I often wondered about the best way to define or describe inflation and have never found a way to present it in a way that satisfies my understanding. Statements like "Too many dollars chasing too few goods" or "an increase in the price of a basket of goods and services that is representative of the economy as a whole" have never had any real meaning to me. That is why when I heard Neal Boortz explain it a few weeks ago, it finally clicked for me. This is how he explained it:
- Imagine that you are at an auction buying items from all over the world. You have a certain amount of money, someone else has half that amount, and someone else has three times your amount. The auction is going along, and the people bidding on things have some idea of what they are willing to pay for the items being sold. Now, let's say that someone calls timeout on the bidding and brings in a few stacks of hundred dollar bills. He sets them on the table and walks away saying, "Have at it, boys!" After the orderly scramble to get your share of the piles of money is over, the auction resumes. Now, think about what will happen to the bidding after everyone has more dollars to bid. The prices "sure as hell" aren't going down.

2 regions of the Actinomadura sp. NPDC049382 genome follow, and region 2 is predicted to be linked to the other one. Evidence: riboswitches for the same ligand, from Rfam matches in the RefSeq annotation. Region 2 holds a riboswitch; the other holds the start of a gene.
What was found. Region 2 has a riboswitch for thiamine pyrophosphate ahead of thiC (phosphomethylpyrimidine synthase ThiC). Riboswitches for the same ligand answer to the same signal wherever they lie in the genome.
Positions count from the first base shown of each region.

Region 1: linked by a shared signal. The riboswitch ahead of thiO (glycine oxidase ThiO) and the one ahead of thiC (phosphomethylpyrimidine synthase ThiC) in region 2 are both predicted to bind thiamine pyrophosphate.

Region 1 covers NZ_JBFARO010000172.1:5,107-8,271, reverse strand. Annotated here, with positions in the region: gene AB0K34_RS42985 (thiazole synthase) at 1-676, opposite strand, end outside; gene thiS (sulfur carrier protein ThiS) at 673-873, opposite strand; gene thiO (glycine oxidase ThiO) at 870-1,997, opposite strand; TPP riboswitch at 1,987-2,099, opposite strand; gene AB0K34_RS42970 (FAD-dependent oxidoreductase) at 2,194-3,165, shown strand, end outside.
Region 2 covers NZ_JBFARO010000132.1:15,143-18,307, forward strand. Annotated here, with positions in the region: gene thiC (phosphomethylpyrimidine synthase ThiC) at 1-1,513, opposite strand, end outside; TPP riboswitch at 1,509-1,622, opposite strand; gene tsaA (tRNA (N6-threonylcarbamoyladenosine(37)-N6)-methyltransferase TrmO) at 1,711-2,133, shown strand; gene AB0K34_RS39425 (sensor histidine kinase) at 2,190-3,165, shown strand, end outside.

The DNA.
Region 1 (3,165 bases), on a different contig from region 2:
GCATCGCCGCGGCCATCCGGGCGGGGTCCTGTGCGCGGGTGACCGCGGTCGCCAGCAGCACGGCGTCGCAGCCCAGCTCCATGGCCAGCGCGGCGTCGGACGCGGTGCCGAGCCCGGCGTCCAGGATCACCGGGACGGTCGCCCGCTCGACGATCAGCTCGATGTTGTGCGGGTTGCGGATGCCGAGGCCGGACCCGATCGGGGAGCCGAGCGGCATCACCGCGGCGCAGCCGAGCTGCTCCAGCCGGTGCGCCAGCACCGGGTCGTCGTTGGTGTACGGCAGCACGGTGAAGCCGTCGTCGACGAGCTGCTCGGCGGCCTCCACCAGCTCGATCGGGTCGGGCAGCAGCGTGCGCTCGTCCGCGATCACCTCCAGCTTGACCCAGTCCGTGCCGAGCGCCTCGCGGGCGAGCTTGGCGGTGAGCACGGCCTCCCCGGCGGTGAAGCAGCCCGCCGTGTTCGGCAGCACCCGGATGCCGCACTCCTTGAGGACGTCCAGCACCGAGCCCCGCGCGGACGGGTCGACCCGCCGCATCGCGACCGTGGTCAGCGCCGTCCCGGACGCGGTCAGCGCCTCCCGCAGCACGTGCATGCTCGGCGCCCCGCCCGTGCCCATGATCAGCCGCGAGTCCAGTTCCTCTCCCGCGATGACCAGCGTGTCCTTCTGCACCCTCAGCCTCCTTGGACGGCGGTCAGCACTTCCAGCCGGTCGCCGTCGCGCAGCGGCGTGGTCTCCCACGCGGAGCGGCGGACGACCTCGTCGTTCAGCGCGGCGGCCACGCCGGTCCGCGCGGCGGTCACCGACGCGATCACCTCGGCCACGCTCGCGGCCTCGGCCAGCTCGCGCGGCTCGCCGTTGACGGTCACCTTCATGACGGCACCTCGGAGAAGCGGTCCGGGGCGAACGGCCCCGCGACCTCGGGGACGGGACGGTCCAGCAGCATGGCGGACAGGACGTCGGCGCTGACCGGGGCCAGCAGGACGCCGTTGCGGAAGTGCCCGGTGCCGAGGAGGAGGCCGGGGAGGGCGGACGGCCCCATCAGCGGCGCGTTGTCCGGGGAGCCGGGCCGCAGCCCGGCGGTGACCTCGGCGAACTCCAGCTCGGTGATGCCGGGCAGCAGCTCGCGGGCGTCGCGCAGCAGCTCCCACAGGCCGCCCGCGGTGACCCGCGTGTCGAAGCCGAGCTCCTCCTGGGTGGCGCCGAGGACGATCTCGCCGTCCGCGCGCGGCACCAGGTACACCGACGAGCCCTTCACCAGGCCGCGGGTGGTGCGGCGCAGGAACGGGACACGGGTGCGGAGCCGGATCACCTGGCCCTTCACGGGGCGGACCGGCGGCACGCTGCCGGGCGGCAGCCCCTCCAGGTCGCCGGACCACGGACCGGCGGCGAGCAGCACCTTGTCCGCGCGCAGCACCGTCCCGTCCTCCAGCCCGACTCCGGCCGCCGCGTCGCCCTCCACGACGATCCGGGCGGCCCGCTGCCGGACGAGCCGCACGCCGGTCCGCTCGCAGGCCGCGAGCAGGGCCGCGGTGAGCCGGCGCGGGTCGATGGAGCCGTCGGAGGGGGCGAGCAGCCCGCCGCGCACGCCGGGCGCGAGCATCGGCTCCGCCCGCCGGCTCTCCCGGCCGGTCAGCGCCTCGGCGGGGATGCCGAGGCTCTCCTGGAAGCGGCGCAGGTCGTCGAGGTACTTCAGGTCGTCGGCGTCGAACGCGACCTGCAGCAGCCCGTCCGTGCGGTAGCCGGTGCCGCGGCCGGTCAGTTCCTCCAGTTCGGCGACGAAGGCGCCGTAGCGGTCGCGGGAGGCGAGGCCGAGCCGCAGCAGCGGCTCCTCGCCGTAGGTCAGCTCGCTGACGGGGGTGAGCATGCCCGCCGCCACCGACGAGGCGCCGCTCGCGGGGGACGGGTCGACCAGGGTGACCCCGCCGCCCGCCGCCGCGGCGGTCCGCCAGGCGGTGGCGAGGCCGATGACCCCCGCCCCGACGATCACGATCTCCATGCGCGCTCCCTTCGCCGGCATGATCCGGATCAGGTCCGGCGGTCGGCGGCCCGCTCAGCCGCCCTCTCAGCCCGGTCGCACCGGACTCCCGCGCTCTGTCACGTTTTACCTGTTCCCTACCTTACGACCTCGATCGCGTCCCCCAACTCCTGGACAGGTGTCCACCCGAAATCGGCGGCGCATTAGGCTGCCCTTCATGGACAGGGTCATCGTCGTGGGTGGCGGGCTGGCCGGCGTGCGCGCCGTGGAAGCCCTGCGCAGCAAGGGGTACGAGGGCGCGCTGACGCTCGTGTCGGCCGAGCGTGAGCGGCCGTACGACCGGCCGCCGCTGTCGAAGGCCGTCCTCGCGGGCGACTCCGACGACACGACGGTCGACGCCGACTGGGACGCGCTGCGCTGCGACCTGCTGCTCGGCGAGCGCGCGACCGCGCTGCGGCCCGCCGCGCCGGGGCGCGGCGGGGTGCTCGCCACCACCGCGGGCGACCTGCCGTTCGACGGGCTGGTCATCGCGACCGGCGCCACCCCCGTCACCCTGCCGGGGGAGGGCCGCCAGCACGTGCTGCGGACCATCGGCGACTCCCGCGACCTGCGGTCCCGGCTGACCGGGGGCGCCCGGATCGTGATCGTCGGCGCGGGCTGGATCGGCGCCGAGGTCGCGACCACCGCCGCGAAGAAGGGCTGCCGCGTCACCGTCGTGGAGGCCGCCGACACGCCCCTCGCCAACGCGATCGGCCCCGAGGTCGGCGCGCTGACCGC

Now, our government has decided to put 10,000,000,000 hundred dollar bills (that's $1,000,000,000,000 for the Tceh graduates out there) into the U.S./world economy. Does anybody want to take a guess about what is going to happen to the price of EVERYTHING in the next couple of years? My bet is that we will look back on the Carter years with fondness after this stagflation hits us in the face.
Here's some free advice (I am sure it's worth what you paid for it): If you have credit card debt, pay it off. If you have adjustable rate loans tied to the FED rate, find a way to get out of it to something fixed. Basically, get out of debt as fast as you can. Interest rates are going to skyrocket once this inflation train starts rolling. With that cheerful thought, have a good evening.